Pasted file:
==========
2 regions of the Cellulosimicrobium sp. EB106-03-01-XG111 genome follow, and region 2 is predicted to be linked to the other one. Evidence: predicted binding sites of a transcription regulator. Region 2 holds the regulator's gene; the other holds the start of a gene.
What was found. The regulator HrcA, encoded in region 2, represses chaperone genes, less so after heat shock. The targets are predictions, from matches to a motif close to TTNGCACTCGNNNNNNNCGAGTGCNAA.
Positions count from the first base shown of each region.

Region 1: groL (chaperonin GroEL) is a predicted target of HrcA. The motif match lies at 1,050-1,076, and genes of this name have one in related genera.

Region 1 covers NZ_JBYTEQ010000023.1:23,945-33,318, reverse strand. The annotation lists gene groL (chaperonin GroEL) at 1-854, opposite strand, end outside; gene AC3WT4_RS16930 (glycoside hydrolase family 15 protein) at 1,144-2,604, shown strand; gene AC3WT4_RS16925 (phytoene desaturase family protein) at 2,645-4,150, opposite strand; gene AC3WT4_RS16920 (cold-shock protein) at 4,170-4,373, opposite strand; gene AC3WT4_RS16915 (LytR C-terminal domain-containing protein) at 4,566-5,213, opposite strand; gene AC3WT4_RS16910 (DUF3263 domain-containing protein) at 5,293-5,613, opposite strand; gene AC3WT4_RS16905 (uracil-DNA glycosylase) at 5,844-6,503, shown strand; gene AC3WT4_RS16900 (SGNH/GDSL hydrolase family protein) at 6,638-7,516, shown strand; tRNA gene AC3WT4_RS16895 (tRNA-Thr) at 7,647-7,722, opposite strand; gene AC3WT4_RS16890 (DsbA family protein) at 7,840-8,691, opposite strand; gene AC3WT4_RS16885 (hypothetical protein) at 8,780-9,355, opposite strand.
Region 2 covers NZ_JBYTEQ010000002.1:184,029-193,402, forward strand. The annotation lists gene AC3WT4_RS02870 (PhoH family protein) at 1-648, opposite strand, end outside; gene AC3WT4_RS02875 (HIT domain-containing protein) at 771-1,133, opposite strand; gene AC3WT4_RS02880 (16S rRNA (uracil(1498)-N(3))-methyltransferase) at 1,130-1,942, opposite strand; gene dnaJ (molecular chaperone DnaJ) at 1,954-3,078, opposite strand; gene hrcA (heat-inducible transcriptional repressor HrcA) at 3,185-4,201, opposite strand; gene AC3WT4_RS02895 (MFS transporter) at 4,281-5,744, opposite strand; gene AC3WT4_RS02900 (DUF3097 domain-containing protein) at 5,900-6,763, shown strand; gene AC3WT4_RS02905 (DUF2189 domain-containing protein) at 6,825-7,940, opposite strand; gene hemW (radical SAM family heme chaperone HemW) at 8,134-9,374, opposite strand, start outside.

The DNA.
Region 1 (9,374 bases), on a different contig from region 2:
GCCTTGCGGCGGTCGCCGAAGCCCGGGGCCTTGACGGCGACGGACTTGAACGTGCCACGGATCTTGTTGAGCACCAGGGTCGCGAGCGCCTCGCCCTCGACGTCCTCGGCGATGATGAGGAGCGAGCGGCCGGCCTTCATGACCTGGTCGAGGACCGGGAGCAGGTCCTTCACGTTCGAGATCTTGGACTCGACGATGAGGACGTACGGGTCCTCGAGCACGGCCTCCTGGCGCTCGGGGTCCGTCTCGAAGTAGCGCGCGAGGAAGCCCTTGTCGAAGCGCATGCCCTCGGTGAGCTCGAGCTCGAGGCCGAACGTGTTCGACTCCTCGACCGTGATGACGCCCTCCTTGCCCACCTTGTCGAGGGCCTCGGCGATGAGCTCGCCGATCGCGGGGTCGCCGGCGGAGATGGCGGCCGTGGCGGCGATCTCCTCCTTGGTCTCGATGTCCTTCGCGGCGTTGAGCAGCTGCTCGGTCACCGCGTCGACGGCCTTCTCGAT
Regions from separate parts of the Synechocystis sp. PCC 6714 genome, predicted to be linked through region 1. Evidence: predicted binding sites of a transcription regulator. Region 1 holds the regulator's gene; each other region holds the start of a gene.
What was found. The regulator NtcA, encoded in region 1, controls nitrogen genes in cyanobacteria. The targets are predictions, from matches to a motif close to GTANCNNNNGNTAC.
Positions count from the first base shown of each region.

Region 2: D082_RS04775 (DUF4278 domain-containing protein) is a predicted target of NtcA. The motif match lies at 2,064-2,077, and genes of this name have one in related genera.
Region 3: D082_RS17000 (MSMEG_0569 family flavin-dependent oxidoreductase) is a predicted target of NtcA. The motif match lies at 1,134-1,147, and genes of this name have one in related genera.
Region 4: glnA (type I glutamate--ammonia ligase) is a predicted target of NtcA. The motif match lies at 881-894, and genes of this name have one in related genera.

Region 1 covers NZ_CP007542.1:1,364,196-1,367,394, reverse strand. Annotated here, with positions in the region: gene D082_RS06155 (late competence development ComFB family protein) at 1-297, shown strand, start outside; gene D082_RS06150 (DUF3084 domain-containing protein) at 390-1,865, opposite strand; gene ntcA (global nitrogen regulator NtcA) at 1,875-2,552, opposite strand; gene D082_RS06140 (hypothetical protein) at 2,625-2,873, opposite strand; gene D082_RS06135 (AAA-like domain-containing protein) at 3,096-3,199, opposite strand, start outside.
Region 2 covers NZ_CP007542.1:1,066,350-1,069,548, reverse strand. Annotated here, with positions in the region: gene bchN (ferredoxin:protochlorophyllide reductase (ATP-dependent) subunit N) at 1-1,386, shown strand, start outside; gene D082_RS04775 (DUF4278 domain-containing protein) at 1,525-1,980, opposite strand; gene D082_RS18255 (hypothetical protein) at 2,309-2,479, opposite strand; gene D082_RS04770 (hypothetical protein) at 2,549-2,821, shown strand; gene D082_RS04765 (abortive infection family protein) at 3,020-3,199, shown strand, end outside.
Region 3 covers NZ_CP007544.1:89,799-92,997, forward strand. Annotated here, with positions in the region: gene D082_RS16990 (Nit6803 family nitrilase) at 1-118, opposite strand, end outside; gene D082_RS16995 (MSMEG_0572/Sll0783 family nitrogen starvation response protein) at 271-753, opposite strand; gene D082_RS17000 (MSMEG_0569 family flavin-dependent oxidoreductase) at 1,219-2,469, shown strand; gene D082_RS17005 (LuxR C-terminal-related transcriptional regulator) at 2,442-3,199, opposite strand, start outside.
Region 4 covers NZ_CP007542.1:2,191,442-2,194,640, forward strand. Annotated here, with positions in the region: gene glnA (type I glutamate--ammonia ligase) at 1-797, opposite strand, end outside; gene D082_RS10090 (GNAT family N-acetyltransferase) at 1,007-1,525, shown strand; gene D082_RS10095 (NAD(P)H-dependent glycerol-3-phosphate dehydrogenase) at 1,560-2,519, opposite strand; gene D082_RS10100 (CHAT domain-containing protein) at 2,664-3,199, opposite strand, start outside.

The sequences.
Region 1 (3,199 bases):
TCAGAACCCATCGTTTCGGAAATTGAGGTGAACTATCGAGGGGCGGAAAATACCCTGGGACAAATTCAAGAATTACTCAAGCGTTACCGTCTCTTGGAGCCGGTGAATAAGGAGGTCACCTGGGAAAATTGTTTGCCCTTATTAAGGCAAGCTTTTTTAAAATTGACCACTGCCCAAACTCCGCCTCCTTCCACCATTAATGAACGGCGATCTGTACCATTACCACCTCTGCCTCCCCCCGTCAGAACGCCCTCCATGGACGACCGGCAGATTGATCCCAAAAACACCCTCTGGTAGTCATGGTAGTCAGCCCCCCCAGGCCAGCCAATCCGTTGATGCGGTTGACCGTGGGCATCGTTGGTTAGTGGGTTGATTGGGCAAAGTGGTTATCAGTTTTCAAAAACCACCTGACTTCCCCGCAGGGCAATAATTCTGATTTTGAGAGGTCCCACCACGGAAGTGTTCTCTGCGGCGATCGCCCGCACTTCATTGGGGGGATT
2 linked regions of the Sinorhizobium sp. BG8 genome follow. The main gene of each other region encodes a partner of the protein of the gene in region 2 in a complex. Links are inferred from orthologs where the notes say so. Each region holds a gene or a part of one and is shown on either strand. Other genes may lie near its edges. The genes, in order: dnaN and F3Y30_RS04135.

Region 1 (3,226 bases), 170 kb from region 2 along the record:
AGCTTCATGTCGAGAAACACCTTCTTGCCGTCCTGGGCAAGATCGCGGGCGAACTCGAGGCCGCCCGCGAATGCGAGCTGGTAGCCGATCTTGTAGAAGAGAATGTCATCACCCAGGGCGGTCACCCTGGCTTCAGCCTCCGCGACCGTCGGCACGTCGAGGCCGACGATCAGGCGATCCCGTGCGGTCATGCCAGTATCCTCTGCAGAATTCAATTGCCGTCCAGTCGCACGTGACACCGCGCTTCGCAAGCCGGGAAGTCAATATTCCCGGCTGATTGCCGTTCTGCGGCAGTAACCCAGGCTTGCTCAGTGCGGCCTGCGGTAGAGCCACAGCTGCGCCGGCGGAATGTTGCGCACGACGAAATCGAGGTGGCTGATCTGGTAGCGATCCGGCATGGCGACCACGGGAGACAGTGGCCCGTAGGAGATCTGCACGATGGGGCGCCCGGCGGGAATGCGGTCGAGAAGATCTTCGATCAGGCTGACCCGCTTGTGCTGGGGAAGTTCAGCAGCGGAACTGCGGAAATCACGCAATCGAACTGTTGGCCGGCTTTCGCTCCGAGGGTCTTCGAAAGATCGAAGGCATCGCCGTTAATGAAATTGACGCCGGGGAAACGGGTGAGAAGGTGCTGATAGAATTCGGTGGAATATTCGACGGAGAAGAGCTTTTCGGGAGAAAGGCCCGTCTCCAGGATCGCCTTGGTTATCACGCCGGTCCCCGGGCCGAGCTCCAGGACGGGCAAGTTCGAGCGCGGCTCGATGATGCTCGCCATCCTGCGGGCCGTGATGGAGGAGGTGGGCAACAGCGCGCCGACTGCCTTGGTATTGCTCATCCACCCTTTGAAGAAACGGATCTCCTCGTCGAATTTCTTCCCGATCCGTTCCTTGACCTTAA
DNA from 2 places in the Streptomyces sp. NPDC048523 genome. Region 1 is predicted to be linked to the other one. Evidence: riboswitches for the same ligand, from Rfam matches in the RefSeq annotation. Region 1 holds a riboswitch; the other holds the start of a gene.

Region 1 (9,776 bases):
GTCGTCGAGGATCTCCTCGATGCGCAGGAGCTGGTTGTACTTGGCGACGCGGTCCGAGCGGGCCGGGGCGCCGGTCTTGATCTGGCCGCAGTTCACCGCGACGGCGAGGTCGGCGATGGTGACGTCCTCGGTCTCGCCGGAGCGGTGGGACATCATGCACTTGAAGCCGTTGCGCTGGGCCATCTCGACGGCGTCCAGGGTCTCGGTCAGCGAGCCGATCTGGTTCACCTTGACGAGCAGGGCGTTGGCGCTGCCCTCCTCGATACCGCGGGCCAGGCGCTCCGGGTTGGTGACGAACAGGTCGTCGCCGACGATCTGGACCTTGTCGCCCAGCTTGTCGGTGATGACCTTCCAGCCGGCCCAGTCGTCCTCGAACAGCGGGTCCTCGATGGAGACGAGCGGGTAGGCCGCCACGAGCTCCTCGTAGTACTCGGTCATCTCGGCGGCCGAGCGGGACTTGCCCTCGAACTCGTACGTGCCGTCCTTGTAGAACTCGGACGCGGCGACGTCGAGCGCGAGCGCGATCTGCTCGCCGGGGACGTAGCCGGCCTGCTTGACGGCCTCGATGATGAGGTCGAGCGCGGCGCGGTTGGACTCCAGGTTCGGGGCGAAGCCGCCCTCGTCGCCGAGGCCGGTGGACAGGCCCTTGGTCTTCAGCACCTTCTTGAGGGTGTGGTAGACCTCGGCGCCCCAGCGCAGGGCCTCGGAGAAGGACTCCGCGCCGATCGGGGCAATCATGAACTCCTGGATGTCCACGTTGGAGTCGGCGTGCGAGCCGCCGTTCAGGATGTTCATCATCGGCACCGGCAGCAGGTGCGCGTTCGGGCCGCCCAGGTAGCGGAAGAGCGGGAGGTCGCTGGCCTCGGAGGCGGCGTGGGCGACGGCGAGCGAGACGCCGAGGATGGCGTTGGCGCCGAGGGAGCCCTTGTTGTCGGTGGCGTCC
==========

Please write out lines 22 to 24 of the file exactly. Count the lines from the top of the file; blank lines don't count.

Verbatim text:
TCAGAACCCATCGTTTCGGAAATTGAGGTGAACTATCGAGGGGCGGAAAATACCCTGGGACAAATTCAAGAATTACTCAAGCGTTACCGTCTCTTGGAGCCGGTGAATAAGGAGGTCACCTGGGAAAATTGTTTGCCCTTATTAAGGCAAGCTTTTTTAAAATTGACCACTGCCCAAACTCCGCCTCCTTCCACCATTAATGAACGGCGATCTGTACCATTACCACCTCTGCCTCCCCCCGTCAGAACGCCCTCCATGGACGACCGGCAGATTGATCCCAAAAACACCCTCTGGTAGTCATGGTAGTCAGCCCCCCCAGGCCAGCCAATCCGTTGATGCGGTTGACCGTGGGCATCGTTGGTTAGTGGGTTGATTGGGCAAAGTGGTTATCAGTTTTCAAAAACCACCTGACTTCCCCGCAGGGCAATAATTCTGATTTTGAGAGGTCCCACCACGGAAGTGTTCTCTGCGGCGATCGCCCGCACTTCATTGGGGGGATT
2 linked regions of the Sinorhizobium sp. BG8 genome follow. The main gene of each other region encodes a partner of the protein of the gene in region 2 in a complex. Links are inferred from orthologs where the notes say so. Each region holds a gene or a part of one and is shown on either strand. Other genes may lie near its edges. The genes, in order: dnaN and F3Y30_RS04135.

Region 1 (3,226 bases), 170 kb from region 2 along the record: